Indonesia’s Future GDP Growth Appears on Track with Management by Western Educated Technocrats

Bloomberg – “Indonesia is being driven by this huge consumption engine,” says Pong Ho Yin, a Hong Kong-based fund manager at Allianz Global Investors, which oversees 279 billion euros ($370 billion) worldwide. “The opportunity that is coming from this phenomenon is going to be enormous.”

In the last quarter of 2011, Indonesia’s GDP growth, while lagging China’s 8.9 percent, exceeded India’s 6.1 percent, Russia’s 4.8 percent and Brazil’s 1.4 percent, according to data compiled by Bloomberg.

In the future, Indonesia, with a median population age of 27, may reach a growth rate of 8 percent, Pong says. China’s one-child policy has left behind an aging workforce.

From 1999 through the end of 2011, Indonesia’s annual growth surged from zero to 6.5 percent, swelling the number of middle-class consumers by 50 million to more than 130 million, according to the World Bank.

During the same period, the average wealth per adult jumped fivefold to more than $12,000, Credit Suisse Group AG reported in October.

While some other fast-developing countries such as China struggle to switch from an export-led to a consumption-based growth model, Indonesia is ahead of the game: Consumer spending accounted for 55 percent of gross domestic product in 2011; the comparable figure for China in 2010 was 35 percent.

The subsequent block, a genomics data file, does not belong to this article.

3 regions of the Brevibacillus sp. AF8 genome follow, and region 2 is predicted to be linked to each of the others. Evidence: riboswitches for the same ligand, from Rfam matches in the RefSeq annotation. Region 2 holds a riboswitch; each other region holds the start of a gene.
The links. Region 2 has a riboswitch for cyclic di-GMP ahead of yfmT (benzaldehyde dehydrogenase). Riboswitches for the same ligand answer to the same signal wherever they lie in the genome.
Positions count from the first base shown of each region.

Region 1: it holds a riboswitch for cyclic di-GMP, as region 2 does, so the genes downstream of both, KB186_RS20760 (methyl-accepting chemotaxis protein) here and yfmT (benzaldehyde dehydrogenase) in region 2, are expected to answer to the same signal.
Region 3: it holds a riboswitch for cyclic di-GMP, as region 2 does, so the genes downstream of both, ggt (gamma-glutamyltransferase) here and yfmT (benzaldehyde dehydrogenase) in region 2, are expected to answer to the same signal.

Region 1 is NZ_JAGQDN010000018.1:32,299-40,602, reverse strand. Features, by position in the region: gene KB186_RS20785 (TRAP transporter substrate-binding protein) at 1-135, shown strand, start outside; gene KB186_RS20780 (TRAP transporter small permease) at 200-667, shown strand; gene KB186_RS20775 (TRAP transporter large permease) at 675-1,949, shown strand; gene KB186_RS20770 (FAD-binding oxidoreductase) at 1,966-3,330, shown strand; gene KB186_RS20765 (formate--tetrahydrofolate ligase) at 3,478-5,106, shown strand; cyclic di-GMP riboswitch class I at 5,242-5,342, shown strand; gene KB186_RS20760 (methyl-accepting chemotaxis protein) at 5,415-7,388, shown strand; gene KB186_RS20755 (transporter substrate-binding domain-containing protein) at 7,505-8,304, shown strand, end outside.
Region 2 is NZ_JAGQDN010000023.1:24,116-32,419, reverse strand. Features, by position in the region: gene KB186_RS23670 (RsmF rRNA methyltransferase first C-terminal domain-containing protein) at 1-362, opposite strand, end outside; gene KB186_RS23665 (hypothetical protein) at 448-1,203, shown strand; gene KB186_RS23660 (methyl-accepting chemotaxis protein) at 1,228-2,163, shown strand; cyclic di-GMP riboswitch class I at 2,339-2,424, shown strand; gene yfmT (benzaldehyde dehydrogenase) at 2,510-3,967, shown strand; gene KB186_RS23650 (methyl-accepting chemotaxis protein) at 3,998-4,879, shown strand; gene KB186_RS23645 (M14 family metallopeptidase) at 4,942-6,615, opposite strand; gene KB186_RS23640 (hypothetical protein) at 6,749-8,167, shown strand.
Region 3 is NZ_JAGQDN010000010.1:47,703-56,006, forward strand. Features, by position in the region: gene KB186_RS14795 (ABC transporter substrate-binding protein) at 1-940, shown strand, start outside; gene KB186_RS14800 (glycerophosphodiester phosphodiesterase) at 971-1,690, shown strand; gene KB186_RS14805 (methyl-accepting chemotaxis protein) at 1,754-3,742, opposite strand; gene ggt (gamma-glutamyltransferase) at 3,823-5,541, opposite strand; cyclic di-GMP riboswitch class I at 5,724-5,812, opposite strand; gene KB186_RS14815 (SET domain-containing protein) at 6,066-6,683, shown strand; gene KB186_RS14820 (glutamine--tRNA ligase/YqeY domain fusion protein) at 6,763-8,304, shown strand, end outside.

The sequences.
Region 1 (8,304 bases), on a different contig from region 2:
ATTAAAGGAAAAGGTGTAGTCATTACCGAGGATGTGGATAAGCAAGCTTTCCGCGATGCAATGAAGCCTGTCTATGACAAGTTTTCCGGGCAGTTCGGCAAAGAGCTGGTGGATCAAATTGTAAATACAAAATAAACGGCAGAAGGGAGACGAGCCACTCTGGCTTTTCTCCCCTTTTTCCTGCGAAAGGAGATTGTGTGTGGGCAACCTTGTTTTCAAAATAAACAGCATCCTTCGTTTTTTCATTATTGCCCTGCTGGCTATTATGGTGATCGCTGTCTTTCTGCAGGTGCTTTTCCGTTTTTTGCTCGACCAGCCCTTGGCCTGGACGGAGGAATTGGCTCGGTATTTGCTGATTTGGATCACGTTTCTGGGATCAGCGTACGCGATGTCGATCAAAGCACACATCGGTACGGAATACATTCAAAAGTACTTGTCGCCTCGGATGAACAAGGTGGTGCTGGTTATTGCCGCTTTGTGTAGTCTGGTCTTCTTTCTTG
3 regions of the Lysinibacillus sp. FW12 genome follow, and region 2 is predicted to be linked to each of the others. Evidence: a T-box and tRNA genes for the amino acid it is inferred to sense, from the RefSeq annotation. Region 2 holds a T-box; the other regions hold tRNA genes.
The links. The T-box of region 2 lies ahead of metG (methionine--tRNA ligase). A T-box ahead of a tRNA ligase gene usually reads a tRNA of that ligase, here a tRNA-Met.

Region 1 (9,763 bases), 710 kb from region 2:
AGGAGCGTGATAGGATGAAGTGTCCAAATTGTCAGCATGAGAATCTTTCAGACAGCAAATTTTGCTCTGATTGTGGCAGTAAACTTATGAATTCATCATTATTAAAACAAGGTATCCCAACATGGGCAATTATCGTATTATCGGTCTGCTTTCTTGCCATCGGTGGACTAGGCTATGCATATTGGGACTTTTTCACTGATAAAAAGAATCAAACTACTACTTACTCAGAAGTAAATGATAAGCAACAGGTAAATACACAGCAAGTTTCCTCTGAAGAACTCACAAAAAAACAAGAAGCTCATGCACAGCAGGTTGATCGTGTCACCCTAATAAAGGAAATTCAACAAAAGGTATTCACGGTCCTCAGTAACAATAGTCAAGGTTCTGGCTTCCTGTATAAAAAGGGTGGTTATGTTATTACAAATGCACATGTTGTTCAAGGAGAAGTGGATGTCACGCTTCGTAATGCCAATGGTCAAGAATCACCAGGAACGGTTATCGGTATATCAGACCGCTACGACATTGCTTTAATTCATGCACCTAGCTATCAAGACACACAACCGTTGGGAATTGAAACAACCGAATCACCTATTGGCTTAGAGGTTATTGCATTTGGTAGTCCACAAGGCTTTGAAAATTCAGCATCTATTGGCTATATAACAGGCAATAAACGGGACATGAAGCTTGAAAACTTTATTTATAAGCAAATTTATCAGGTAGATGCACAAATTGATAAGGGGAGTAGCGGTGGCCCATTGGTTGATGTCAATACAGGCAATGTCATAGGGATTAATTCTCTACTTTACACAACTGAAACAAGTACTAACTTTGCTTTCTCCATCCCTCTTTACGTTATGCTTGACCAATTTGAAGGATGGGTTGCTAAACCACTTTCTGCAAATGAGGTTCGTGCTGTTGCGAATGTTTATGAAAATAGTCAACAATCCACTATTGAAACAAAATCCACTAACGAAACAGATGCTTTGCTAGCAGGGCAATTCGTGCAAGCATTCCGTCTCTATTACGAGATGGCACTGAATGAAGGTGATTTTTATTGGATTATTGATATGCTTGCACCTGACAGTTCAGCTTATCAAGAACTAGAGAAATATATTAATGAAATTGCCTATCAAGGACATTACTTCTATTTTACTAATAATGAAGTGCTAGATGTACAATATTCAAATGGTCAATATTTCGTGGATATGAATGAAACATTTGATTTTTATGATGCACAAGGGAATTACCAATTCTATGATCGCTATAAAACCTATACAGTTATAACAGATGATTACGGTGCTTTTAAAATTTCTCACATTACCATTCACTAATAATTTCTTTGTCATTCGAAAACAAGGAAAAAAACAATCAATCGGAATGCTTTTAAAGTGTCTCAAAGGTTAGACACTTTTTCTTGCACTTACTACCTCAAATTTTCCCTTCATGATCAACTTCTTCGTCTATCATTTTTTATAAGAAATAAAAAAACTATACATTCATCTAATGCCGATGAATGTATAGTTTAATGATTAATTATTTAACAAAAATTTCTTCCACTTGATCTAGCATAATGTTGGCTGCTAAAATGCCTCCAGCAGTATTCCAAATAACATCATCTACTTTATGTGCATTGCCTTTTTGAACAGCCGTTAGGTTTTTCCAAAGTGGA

If Indonesia is able to keep high 6-8% annual GDP growth going for 20 years, they could become the fifth largest economy around 2030. Indonesia could conceivably get to fourth behind only the United States, China and India.

Western-Educated Technocrats

From 1998 to 2004, three more presidents came and went before the election of Susilo Bambang Yudhoyono, who was returned for a second, and final, five-year term in 2009.

When Yudhoyono, 62, a retired general who underwent some military training in the U.S., came to power, he sprinkled his administration with Western-educated technocrats such as Boediono, who ran the central bank before becoming vice president.

Yudhoyono pledged to attract more investment by cutting interest rates, fighting endemic corruption, raising living standards and fixing crumbling roads and power stations.

While much of that manifesto remains a work in progress, he’s delivered political stability and a fourfold increase in foreign direct investment.

Yudhoyono also declared war on Islamic militants; his forces arrested or killed scores of suspected terrorists, including the masterminds of the 2002 bombings on the resort island of Bali in which 202 people died.

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